CBP: You document your paintings online in a particular way, with a consistently measured white wall border around the work. It looks at first glance that it could be read as part of the work or elude to a reproduction of a painting in a book. This could be an allusion to mediated imagery, its translation from photograph to painting to photographic documentation of it. It maybe just the best to present your physical paintings online. Can you discuss this aspect of the documentation?
RL: The works are documented in this way as I feel this best reproduces the experience of looking at the paintings in the flesh, as you would see them when hung on a gallery wall. I think it is important to see the edges of the paintings in a reproduction. This extra wall space around the edge also helps give the feeling of the painting being a ‘window’ into a different reality or ‘other’ space.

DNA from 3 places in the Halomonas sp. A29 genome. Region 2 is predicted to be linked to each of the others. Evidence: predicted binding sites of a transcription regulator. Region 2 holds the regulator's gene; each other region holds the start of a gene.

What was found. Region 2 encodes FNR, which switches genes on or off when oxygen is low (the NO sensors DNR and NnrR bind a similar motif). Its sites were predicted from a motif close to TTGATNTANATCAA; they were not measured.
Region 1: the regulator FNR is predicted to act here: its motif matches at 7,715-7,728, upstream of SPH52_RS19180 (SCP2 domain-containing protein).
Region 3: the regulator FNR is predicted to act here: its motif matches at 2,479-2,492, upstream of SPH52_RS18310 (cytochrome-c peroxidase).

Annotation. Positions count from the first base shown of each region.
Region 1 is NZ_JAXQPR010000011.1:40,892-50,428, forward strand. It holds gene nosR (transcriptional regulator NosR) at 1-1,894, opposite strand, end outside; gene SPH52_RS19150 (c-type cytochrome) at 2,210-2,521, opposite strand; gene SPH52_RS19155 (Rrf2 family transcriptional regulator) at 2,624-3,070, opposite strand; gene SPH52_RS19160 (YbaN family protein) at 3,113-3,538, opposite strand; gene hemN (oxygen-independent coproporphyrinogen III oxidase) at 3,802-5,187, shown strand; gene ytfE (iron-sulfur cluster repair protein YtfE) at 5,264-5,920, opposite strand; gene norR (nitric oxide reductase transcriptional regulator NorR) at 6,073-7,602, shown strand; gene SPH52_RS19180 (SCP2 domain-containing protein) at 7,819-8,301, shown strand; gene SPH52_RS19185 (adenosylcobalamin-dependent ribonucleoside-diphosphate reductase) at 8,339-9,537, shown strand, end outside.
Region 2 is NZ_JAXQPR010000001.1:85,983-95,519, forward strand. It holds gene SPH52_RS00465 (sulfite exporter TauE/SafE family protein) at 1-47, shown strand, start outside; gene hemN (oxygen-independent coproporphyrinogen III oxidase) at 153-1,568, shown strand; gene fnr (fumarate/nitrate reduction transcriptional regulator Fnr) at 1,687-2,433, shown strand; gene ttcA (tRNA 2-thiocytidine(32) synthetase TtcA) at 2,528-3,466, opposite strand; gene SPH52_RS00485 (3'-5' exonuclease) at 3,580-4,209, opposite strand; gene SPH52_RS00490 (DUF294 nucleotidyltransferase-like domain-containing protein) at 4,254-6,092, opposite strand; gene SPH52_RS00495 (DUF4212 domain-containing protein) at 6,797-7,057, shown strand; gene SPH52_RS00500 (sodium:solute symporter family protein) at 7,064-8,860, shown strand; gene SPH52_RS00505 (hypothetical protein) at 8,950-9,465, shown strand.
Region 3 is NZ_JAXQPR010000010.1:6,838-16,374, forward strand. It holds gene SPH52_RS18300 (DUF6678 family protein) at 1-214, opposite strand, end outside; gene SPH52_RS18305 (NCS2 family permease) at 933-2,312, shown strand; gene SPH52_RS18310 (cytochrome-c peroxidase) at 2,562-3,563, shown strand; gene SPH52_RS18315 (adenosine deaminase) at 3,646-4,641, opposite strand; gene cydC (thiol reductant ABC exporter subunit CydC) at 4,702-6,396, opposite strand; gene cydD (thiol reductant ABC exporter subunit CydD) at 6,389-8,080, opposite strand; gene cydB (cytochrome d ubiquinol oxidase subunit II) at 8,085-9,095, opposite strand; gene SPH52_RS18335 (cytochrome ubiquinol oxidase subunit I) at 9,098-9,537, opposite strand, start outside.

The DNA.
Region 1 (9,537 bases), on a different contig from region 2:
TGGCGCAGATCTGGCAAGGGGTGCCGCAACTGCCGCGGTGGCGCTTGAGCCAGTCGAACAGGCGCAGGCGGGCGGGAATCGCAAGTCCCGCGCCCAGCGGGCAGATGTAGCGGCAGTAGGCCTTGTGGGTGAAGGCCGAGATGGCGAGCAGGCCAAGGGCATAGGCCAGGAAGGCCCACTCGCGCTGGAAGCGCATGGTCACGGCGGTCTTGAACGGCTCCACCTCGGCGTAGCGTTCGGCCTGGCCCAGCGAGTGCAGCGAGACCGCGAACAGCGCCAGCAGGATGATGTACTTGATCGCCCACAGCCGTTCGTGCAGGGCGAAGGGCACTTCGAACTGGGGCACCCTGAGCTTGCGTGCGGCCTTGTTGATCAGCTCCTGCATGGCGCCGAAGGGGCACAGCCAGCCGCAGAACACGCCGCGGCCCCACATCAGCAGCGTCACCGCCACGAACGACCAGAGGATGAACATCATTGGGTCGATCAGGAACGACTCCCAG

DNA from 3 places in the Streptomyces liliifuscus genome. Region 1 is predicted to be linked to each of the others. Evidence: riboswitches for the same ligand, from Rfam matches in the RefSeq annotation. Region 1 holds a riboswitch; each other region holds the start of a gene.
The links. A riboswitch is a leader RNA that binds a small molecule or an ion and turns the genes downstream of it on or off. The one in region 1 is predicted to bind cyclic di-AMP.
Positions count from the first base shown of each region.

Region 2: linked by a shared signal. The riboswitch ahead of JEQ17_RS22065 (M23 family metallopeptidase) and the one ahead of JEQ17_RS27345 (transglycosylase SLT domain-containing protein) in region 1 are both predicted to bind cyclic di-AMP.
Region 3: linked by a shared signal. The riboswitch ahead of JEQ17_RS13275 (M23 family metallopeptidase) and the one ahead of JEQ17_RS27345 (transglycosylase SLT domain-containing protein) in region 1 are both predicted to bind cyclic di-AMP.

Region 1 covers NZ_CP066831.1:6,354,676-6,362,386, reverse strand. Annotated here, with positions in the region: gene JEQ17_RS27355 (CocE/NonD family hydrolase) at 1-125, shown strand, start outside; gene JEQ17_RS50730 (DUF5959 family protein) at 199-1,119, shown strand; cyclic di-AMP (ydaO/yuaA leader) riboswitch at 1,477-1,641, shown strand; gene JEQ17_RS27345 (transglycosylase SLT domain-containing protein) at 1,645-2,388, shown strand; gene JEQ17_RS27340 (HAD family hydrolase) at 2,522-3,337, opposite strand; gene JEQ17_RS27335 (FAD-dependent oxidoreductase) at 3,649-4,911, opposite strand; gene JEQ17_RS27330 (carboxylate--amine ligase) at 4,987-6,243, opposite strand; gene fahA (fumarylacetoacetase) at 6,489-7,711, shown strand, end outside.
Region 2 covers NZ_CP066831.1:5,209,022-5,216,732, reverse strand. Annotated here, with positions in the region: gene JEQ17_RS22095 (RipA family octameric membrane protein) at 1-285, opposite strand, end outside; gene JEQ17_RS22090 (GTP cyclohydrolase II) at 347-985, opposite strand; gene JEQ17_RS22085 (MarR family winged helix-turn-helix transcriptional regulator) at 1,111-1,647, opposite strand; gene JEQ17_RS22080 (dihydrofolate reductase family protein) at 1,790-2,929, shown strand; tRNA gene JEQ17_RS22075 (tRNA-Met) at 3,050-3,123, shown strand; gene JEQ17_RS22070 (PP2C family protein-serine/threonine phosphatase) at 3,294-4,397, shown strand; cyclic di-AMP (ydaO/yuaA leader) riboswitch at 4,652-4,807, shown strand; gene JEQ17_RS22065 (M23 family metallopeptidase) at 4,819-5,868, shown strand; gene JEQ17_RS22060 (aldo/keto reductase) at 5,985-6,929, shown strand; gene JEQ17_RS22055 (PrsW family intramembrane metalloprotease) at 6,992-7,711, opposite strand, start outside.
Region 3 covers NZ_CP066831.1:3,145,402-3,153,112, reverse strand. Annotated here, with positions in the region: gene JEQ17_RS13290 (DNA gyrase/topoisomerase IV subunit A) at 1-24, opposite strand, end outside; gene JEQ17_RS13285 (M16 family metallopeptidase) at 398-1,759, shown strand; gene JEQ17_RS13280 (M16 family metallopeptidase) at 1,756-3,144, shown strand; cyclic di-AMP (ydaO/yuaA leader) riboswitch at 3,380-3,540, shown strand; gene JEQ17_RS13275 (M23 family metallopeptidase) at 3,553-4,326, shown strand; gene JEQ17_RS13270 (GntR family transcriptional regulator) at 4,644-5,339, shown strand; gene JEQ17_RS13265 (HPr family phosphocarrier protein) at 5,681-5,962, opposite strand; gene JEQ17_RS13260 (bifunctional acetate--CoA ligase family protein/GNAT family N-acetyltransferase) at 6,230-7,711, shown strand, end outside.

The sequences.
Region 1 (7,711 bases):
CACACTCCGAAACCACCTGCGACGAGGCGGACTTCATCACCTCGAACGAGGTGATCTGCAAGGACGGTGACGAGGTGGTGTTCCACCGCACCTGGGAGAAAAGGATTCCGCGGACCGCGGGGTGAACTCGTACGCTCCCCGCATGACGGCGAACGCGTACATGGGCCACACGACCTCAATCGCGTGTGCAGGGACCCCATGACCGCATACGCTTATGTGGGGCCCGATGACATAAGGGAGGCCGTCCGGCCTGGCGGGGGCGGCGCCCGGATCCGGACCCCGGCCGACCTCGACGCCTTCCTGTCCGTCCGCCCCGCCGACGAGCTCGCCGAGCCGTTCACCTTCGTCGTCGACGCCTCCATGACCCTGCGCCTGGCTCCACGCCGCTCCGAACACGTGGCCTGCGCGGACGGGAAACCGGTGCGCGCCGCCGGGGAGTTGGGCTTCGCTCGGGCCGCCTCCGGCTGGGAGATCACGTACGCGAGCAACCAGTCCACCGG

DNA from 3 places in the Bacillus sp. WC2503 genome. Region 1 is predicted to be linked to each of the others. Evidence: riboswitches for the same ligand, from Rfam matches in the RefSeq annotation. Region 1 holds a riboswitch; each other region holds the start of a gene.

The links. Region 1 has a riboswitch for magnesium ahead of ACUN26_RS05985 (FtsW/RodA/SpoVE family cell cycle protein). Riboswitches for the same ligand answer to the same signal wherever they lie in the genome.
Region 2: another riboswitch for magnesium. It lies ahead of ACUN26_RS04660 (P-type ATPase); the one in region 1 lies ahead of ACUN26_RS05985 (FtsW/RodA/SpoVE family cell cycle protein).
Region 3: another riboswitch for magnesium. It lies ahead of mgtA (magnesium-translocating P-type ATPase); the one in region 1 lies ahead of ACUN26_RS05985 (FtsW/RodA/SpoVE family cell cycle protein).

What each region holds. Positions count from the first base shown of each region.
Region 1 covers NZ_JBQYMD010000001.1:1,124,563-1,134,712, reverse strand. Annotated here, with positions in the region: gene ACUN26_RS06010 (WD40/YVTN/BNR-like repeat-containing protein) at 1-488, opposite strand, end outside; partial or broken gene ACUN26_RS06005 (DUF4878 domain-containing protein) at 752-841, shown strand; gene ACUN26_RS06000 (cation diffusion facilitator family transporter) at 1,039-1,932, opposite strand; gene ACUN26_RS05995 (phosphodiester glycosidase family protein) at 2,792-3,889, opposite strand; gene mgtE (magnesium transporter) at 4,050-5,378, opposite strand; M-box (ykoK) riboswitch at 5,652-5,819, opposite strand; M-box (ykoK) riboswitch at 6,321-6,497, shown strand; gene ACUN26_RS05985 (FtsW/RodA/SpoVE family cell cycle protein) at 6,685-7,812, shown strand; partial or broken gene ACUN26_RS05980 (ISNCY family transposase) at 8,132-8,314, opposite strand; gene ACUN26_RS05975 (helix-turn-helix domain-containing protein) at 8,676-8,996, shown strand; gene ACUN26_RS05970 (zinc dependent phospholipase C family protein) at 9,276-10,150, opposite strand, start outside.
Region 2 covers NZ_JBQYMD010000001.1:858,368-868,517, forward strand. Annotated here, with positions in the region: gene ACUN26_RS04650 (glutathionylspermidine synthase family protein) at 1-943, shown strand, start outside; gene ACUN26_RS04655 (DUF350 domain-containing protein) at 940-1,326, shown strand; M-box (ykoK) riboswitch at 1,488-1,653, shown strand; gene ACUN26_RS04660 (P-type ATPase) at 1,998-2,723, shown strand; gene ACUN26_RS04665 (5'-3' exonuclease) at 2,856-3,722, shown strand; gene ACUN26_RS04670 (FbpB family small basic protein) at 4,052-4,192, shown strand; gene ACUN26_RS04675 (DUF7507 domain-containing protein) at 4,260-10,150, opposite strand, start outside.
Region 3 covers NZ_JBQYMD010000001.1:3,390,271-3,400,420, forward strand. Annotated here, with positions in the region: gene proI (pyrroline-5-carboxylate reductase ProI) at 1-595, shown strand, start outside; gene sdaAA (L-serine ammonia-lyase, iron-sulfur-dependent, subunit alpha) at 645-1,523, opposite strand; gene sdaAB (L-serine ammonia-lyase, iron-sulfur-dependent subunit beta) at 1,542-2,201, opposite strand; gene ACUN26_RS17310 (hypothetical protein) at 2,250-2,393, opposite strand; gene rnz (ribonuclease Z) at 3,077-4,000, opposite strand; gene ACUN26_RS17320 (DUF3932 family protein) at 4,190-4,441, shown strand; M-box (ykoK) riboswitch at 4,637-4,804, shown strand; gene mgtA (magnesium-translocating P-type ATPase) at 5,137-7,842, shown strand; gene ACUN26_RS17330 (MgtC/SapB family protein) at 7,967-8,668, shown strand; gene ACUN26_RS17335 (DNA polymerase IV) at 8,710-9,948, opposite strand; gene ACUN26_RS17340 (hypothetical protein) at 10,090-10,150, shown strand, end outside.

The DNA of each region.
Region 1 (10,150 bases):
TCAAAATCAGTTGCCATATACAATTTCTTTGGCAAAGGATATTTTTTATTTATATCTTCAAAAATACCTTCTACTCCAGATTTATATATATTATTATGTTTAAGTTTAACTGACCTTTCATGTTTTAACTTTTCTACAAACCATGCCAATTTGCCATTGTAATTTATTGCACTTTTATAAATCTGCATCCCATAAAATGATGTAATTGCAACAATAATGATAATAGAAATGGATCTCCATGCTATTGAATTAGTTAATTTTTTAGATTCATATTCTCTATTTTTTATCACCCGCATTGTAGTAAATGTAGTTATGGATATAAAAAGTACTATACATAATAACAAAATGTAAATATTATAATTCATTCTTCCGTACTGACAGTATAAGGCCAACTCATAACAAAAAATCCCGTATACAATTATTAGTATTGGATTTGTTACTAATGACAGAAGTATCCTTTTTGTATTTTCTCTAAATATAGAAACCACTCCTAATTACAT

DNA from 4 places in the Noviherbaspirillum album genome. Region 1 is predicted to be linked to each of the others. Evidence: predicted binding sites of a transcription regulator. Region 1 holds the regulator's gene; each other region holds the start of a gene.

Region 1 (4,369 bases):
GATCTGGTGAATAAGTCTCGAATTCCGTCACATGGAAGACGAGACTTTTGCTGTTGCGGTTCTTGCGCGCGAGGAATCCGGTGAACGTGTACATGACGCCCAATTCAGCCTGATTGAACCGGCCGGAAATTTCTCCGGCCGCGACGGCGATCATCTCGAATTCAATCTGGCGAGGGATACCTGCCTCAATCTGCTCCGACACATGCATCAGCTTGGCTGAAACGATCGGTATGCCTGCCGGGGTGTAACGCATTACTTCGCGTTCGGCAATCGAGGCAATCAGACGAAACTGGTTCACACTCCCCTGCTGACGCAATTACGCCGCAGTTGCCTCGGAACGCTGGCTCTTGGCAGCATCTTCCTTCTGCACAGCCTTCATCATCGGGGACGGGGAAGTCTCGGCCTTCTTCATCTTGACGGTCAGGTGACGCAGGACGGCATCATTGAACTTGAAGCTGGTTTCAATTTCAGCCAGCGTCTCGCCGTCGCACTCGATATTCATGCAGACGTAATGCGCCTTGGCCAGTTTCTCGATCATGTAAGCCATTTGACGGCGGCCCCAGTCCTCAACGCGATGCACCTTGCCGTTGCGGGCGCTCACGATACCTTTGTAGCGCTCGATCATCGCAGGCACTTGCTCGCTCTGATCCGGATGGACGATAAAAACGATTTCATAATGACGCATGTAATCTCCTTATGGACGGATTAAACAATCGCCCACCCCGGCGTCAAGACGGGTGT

Rachel Lancaster lives and works in Newcastle Upon Tyne. She has exhibited widely and taken part in numerous projects, performances and artist residencies both nationally and internationally.
In 2015 she was invited to be ‘Artist In Residence’ at Alewive Brook Road in New York, former residence and studio of Elaine De Kooning.
Lancaster was shortlisted for the Contemporary British Painting Prize 2018 and the BEEP Painting Prize 2020. Lancaster is a selected member of the Workplace Foundation Community of Artists and in 2021 was invited to become a member of Contemporary British Painting.
In 2022 Lancaster was the joint winner of the BEEP Painting Prize and winner of the Ares Mosaic Art Award.